A new assessment of NASA's record of global temperatures revealed that the agency's estimate of Earth's long-term temperature rise in recent decades is accurate to within less than a tenth of a degree Fahrenheit, providing confidence that past and future research is correctly capturing rising surface temperatures.

The most complete assessment ever of statistical uncertainty within the GISS Surface Temperature Analysis (GISTEMP) data product shows that the annual values...

Im Focus: The geometry of an electron determined for the first time

Physicists at the University of Basel are able to show for the first time how a single electron looks in an artificial atom. A newly developed method enables them to show the probability of an electron being present in a space. This allows improved control of electron spins, which could serve as the smallest information unit in a future quantum computer. The experiments were published in Physical Review Letters and the related theory in Physical Review B.

The spin of an electron is a promising candidate for use as the smallest information unit (qubit) of a quantum computer. Controlling and switching this spin or...

Im Focus: Self-repairing batteries

UTokyo engineers develop a way to create high-capacity long-life batteries

Engineers at the University of Tokyo continually pioneer new ways to improve battery technology. Professor Atsuo Yamada and his team recently developed a...

Im Focus: Quantum Cloud Computing with Self-Check

With a quantum coprocessor in the cloud, physicists from Innsbruck, Austria, open the door to the simulation of previously unsolvable problems in chemistry, materials research or high-energy physics. The research groups led by Rainer Blatt and Peter Zoller report in the journal Nature how they simulated particle physics phenomena on 20 quantum bits and how the quantum simulator self-verified the result for the first time.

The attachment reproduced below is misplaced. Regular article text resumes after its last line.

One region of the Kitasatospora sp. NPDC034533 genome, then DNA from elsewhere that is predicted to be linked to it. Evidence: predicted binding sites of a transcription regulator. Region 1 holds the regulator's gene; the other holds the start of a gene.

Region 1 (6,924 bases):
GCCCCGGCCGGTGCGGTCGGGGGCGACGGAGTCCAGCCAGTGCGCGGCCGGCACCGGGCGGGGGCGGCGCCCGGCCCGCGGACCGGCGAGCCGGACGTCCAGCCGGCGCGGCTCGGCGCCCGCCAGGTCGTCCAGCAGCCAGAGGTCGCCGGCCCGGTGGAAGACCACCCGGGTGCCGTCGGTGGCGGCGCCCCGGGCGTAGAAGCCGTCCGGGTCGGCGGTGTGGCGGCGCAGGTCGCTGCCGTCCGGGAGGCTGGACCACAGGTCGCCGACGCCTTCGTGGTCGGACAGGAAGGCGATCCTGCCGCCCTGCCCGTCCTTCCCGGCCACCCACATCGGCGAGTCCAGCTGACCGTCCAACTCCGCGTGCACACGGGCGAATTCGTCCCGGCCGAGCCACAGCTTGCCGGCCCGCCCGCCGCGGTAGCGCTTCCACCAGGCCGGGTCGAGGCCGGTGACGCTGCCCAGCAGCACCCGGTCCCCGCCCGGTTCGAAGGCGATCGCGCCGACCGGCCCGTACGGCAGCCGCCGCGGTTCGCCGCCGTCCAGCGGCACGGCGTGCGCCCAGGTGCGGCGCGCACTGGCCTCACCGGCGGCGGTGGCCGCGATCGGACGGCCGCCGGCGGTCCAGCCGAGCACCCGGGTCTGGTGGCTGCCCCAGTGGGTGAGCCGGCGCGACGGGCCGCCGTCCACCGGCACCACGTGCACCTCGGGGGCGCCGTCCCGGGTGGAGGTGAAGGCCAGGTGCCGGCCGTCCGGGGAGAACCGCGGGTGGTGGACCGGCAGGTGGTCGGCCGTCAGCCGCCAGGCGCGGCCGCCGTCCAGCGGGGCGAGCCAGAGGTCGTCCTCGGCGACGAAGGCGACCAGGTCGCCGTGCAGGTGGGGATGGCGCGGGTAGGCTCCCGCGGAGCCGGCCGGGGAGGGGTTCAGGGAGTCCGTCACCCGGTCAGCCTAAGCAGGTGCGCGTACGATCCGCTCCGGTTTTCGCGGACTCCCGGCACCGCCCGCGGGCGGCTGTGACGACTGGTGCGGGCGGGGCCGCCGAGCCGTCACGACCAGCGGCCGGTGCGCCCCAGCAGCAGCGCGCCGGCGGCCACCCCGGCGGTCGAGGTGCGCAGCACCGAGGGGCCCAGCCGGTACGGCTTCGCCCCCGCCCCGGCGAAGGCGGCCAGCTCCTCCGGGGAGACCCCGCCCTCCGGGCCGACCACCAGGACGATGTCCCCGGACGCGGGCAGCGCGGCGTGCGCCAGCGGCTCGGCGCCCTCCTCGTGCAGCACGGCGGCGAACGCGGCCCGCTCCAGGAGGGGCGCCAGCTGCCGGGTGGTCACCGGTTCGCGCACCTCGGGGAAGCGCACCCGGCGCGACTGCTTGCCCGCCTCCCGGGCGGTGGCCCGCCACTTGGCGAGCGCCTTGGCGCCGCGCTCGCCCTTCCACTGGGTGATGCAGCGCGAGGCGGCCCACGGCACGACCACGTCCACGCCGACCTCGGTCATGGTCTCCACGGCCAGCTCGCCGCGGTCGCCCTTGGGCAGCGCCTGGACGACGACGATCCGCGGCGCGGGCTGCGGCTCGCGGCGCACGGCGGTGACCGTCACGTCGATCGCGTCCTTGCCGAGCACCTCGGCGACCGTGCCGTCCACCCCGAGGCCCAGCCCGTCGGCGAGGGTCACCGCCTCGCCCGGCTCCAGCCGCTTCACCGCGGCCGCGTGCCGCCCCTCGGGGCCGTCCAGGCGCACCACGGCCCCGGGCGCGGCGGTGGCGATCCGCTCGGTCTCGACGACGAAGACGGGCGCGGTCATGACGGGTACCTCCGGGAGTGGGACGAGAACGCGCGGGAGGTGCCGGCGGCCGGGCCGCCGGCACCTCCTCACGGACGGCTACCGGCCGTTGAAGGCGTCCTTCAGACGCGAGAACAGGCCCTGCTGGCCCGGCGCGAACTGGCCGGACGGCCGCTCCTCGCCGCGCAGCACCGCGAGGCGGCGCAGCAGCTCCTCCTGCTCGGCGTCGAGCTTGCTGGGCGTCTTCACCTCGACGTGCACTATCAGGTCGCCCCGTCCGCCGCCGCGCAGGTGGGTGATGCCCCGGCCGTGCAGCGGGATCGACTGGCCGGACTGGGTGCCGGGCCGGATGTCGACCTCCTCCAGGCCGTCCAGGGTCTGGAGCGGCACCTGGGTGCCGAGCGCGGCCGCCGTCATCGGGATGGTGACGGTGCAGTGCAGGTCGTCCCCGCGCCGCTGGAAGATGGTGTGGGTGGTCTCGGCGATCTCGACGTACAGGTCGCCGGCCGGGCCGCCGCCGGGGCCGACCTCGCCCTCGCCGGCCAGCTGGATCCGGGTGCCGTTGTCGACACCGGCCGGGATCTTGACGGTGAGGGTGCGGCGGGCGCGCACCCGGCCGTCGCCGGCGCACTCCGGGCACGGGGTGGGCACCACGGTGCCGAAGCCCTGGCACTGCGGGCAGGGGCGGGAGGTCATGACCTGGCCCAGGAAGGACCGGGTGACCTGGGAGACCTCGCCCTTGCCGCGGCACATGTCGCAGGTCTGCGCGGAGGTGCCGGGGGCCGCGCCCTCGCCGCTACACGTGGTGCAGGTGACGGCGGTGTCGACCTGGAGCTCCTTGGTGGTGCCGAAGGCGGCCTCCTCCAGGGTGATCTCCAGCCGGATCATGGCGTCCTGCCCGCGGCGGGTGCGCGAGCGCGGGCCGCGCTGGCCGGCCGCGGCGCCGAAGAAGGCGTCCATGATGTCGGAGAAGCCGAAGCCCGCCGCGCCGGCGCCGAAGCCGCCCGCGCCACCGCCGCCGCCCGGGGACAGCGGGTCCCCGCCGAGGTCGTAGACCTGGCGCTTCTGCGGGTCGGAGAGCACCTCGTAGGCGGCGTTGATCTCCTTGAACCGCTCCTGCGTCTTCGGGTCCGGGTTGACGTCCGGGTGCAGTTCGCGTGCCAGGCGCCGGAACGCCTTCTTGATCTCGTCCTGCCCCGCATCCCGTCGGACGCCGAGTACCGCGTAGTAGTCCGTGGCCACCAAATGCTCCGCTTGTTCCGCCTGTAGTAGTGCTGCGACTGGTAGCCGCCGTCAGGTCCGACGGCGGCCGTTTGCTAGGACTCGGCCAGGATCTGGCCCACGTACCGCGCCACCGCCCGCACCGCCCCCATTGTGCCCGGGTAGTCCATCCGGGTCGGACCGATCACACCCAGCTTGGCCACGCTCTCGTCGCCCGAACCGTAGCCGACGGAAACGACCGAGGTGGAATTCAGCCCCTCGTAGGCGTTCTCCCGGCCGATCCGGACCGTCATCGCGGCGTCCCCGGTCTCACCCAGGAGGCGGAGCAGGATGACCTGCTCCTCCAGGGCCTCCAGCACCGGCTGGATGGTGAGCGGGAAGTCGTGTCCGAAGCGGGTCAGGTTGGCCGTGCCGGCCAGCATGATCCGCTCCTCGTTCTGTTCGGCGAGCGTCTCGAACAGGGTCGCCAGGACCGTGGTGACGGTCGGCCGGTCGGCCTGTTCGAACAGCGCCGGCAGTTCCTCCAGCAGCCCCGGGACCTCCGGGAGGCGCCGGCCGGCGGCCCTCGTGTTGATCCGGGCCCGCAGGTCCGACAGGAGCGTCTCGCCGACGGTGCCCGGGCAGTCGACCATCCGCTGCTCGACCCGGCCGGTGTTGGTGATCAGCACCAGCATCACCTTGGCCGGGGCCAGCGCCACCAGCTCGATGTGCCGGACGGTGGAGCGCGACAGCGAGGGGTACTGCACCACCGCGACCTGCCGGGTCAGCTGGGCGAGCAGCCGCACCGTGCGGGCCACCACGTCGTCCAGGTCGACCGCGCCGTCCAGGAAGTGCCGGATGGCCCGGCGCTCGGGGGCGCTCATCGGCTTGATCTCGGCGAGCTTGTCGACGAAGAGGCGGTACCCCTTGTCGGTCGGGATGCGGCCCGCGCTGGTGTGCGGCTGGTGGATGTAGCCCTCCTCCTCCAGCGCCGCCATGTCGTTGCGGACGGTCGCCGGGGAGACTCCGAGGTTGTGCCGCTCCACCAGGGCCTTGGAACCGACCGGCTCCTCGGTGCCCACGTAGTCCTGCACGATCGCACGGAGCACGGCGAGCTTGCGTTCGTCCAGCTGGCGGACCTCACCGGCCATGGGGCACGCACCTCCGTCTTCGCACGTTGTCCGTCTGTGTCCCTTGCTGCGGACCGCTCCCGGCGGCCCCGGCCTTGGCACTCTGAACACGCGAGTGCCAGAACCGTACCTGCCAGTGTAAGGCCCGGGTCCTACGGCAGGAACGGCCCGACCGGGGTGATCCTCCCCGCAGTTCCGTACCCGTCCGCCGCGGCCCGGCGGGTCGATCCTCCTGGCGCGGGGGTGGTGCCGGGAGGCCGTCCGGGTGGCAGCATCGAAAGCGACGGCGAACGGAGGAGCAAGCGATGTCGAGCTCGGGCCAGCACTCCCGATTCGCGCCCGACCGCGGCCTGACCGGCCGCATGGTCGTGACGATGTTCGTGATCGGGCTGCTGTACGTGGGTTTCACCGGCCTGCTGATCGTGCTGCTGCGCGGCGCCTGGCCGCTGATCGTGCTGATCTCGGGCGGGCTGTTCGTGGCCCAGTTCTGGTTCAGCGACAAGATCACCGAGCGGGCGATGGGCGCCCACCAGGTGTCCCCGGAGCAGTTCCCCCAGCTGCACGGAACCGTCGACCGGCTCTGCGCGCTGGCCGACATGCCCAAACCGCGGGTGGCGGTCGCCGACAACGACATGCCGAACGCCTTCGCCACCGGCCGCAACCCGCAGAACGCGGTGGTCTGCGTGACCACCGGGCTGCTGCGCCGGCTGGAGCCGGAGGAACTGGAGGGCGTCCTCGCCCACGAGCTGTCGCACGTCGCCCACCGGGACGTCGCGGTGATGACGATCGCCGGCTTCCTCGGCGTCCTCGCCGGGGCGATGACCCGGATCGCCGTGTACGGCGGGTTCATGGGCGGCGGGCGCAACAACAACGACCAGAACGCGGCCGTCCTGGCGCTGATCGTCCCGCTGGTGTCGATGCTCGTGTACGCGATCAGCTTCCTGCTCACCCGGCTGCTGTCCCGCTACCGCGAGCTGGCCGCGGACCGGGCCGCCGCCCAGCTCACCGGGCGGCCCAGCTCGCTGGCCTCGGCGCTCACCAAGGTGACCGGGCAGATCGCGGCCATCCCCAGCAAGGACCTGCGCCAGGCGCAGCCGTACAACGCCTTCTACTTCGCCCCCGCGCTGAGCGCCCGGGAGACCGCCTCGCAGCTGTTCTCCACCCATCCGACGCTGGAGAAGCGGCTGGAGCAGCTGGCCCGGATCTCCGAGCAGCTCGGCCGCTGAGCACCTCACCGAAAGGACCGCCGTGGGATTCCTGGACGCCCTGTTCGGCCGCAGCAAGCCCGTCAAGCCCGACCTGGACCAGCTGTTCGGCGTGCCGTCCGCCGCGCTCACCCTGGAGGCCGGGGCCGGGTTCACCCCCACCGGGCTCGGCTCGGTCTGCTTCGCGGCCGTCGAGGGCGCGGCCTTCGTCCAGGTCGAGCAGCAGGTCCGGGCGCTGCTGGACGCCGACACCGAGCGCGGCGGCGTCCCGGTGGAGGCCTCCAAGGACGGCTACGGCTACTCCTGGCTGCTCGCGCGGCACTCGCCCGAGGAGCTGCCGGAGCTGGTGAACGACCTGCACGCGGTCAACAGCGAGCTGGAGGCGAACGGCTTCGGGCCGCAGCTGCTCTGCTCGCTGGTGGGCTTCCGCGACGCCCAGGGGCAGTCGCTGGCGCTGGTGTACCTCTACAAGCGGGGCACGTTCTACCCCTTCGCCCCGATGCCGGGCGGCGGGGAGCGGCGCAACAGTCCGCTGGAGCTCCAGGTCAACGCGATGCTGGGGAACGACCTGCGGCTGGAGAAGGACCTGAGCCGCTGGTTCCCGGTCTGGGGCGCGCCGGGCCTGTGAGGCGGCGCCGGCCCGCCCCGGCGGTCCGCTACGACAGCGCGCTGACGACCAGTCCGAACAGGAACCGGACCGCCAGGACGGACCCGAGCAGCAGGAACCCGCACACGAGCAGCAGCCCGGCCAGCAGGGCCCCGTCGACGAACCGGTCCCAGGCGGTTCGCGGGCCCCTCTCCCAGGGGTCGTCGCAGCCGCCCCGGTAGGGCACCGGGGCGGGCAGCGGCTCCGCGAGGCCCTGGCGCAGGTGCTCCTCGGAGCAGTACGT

Many scientists are currently working on investigating how quantum advantage can be exploited on hardware already available today. Three years ago, physicists...

Im Focus: Accelerating quantum technologies with materials processing at the atomic scale

'Quantum technologies' utilise the unique phenomena of quantum superposition and entanglement to encode and process information, with potentially profound benefits to a wide range of information technologies from communications to sensing and computing.

However a major challenge in developing these technologies is that the quantum phenomena are very fragile, and only a handful of physical systems have been...

All Focus news of the innovation-report >>>

Anzeige

Anzeige

VideoLinks
Industry & Economy
Event News

SEMANTiCS 2019 brings together industry leaders and data scientists in Karlsruhe

29.04.2019 | Event News

Revered mathematicians and computer scientists converge with 200 young researchers in Heidelberg!

17.04.2019 | Event News

First dust conference in the Central Asian part of the earth’s dust belt

15.04.2019 | Event News

 
Latest News

On Mars, sands shift to a different drum

24.05.2019 | Physics and Astronomy

Piedmont Atlanta first in Georgia to offer new minimally invasive treatment for emphysema

24.05.2019 | Medical Engineering

Chemical juggling with three particles

24.05.2019 | Life Sciences

VideoLinks
Science & Research
Overview of more VideoLinks >>>